Considering these two obvious options are taken off the table, in my case one involuntarily and one by choice, I decided to look around and even ask friends what they thought would serve as a brand worthy of noting in SecondLife. Part of this conversation led to an in-depth discussion with Jewlie Deisel in-world of Kitten’s Studio about what locations were on her list when she takes avatars shopping.

Surprisingly, (or maybe not so much), there were a lot of locations that we both had, while others were new to each other. Maybe not new, but more like we had never considered.

Among those was a landmark Jewlie provided simply named Bax Coen Boots.

Bax Coen Model

The New Prestige Boots from Bax Coen: Priced Affordably at 875L

I’ve been to places like Stiletto Moody for shoes and boots before, because unsurprisingly they are “the brand” to own. However, upon stopping into Stiletto’s last night with my partner, Lindsay Heslop, I could only sit and wonder about how a place can realistically charge 2795L for a single pair of boots or shoes. At first I tried to justify it because of the brand and quality, but the more I thought about it, the more I realized that Stiletto Moody shoes and boots aren’t actually worth the price.

Obviously Stiletto Moody has the brand recognition, but I suspect that the owner is just taking advantage of that recognition by hyper-inflating the prices, knowing full well that the brand will compel people to still purchase. Stiletto Moody is a fine shoe and boot, but other than the brand name there is nothing I can see that makes them worth the retail price.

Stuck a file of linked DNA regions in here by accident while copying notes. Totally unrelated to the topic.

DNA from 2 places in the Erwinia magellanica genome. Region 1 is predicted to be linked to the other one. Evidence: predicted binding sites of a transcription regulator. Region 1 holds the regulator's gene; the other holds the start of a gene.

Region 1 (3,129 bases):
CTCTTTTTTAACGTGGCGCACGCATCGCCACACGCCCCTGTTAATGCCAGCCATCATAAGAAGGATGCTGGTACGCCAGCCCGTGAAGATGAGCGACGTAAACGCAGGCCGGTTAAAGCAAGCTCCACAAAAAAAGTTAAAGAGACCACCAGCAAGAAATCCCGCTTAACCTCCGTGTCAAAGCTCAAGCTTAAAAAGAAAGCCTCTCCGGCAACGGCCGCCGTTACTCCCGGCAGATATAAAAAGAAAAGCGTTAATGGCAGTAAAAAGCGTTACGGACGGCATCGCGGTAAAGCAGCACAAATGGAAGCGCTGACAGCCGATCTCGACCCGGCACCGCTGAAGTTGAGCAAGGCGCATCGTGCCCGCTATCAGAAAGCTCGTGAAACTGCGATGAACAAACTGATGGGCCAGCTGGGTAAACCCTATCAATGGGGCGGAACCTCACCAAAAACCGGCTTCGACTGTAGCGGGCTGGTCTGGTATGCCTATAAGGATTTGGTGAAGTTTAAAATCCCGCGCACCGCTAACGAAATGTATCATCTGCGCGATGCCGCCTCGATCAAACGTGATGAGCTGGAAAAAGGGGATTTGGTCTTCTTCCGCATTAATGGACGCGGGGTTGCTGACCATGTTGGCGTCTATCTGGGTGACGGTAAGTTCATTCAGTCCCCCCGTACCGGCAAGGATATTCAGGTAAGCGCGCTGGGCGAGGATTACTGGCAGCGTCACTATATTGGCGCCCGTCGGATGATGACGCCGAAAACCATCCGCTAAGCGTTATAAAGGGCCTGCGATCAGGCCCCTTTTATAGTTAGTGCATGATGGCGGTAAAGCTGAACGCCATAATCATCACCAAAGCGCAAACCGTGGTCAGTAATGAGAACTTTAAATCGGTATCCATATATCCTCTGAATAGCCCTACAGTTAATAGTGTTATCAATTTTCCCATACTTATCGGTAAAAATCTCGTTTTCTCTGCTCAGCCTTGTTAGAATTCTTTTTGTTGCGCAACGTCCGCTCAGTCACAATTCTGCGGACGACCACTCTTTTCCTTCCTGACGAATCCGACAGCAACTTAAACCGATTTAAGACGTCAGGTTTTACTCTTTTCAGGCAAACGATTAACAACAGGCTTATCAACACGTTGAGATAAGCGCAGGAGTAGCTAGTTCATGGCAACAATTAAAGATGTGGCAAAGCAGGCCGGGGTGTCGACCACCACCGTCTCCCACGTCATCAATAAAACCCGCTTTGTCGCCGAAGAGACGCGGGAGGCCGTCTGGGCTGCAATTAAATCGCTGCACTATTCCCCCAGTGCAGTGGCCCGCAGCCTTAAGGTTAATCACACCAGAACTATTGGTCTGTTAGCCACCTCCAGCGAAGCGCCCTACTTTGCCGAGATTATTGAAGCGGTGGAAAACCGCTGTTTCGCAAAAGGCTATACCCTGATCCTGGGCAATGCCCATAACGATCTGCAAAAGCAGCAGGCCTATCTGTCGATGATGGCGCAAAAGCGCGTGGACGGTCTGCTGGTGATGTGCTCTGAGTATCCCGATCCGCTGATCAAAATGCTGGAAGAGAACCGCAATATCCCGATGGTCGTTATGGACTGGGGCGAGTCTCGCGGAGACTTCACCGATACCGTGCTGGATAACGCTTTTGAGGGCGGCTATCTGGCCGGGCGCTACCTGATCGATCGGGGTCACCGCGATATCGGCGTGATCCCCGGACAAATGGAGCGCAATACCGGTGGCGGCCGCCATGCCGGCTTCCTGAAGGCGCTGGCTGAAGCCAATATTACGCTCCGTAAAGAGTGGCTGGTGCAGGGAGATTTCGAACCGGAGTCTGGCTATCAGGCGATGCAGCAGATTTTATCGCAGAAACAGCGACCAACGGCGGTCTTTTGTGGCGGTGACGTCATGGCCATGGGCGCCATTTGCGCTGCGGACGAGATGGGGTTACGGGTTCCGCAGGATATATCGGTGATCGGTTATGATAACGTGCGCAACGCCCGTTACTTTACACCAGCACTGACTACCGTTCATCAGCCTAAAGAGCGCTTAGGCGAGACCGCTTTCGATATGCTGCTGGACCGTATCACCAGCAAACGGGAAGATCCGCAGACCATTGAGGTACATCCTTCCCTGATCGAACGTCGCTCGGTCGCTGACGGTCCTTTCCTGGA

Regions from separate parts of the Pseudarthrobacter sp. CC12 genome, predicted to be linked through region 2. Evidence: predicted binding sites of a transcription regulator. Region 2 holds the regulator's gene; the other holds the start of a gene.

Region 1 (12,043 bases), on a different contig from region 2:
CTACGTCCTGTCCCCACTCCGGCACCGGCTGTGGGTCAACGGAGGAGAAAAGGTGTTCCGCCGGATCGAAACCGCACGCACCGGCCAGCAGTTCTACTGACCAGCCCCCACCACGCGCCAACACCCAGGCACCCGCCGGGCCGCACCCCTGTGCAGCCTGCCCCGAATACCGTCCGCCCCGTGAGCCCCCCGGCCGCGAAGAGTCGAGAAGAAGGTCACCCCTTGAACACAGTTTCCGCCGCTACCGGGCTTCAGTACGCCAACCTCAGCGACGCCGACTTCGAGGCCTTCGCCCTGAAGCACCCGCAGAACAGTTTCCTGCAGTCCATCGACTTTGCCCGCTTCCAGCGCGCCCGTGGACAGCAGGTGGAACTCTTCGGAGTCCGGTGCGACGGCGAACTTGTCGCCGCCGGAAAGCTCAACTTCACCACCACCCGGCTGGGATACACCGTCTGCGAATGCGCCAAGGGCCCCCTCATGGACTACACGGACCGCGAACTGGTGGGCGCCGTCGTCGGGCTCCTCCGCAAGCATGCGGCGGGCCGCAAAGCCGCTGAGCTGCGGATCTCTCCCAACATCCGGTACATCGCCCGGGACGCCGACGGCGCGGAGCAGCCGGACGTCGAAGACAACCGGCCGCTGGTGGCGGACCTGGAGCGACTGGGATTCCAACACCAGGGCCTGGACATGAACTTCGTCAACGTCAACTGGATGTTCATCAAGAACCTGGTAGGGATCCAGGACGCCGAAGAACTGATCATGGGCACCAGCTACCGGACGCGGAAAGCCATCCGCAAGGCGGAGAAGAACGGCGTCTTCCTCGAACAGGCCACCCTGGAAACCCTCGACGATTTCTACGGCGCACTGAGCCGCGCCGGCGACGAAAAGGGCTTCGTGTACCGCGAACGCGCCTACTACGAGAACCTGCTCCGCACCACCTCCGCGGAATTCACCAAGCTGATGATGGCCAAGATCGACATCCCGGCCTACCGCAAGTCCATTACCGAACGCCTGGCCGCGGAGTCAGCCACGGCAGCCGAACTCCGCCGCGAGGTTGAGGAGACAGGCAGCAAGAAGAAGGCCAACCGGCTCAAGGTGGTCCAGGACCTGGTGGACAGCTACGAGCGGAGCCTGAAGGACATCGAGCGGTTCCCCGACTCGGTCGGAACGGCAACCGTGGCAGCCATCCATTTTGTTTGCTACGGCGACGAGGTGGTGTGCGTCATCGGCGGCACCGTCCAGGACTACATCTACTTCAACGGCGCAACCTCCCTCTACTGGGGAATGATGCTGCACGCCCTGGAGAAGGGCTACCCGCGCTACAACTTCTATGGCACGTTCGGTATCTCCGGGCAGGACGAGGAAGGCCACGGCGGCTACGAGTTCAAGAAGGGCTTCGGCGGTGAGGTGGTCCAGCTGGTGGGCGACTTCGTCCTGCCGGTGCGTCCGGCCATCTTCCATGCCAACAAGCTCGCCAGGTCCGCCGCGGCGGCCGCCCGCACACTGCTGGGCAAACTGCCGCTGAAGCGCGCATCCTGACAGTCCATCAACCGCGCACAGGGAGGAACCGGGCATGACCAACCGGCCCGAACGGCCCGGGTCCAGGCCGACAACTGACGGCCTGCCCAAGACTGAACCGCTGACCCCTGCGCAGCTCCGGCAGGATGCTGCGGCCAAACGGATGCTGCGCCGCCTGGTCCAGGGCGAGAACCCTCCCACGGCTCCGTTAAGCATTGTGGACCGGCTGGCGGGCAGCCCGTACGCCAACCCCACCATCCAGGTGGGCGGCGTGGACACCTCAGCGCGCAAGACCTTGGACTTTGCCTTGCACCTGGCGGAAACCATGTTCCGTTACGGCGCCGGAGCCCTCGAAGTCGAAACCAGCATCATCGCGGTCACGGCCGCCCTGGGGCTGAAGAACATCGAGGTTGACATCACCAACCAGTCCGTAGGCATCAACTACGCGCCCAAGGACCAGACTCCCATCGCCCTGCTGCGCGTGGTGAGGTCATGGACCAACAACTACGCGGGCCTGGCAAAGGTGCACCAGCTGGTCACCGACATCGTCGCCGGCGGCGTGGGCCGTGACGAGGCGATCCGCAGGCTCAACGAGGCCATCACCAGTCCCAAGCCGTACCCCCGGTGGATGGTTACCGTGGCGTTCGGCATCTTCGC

Which brings me back to Bax Coen Boots.

Previously I had not known about Bax Coen, so I was a little skeptical when Jewlie told me about the location. Clearly I had not heard any marketing or classifieds, nothing on the Destination Guide radar, and no mentions in the mainstream media for SL. Of course, this brings me back to why I don’t entirely trust the Destination Guide from Second Life to clue me in to quality locations for shopping. Sure there is often something interesting in the guide, but I have yet to see Bax Coen. Of course I did happen to see Stiletto Moody listed in Destination Guide… go figure.